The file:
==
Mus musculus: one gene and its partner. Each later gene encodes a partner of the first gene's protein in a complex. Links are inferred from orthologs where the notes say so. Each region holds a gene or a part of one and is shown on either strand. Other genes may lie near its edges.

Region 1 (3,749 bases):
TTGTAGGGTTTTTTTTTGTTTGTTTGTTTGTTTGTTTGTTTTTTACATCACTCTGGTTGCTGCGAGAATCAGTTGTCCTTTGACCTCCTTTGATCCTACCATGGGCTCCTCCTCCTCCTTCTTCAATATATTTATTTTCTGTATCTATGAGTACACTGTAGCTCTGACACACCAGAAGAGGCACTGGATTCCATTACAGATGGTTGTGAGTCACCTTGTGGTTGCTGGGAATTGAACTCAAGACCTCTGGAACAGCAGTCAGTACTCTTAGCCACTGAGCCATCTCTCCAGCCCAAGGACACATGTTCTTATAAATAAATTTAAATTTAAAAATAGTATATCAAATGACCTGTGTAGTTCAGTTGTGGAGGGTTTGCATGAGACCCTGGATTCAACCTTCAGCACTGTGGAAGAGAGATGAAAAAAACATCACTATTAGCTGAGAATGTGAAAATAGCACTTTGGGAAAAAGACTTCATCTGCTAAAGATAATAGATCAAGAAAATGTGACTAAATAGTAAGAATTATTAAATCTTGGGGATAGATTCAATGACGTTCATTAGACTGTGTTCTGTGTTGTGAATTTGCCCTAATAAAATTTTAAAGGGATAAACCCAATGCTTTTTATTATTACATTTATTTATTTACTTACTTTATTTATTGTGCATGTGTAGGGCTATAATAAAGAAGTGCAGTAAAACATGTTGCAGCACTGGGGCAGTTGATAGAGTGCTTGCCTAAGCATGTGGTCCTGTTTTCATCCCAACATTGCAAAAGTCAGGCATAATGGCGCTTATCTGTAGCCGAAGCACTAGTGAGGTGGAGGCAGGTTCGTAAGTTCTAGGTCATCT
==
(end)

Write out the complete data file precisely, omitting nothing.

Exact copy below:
Mus musculus: one gene and its partner. Each later gene encodes a partner of the first gene's protein in a complex. Links are inferred from orthologs where the notes say so. Each region holds a gene or a part of one and is shown on either strand. Other genes may lie near its edges.

Region 1 (3,749 bases):
TTGTAGGGTTTTTTTTTGTTTGTTTGTTTGTTTGTTTGTTTTTTACATCACTCTGGTTGCTGCGAGAATCAGTTGTCCTTTGACCTCCTTTGATCCTACCATGGGCTCCTCCTCCTCCTTCTTCAATATATTTATTTTCTGTATCTATGAGTACACTGTAGCTCTGACACACCAGAAGAGGCACTGGATTCCATTACAGATGGTTGTGAGTCACCTTGTGGTTGCTGGGAATTGAACTCAAGACCTCTGGAACAGCAGTCAGTACTCTTAGCCACTGAGCCATCTCTCCAGCCCAAGGACACATGTTCTTATAAATAAATTTAAATTTAAAAATAGTATATCAAATGACCTGTGTAGTTCAGTTGTGGAGGGTTTGCATGAGACCCTGGATTCAACCTTCAGCACTGTGGAAGAGAGATGAAAAAAACATCACTATTAGCTGAGAATGTGAAAATAGCACTTTGGGAAAAAGACTTCATCTGCTAAAGATAATAGATCAAGAAAATGTGACTAAATAGTAAGAATTATTAAATCTTGGGGATAGATTCAATGACGTTCATTAGACTGTGTTCTGTGTTGTGAATTTGCCCTAATAAAATTTTAAAGGGATAAACCCAATGCTTTTTATTATTACATTTATTTATTTACTTACTTTATTTATTGTGCATGTGTAGGGCTATAATAAAGAAGTGCAGTAAAACATGTTGCAGCACTGGGGCAGTTGATAGAGTGCTTGCCTAAGCATGTGGTCCTGTTTTCATCCCAACATTGCAAAAGTCAGGCATAATGGCGCTTATCTGTAGCCGAAGCACTAGTGAGGTGGAGGCAGGTTCGTAAGTTCTAGGTCATCT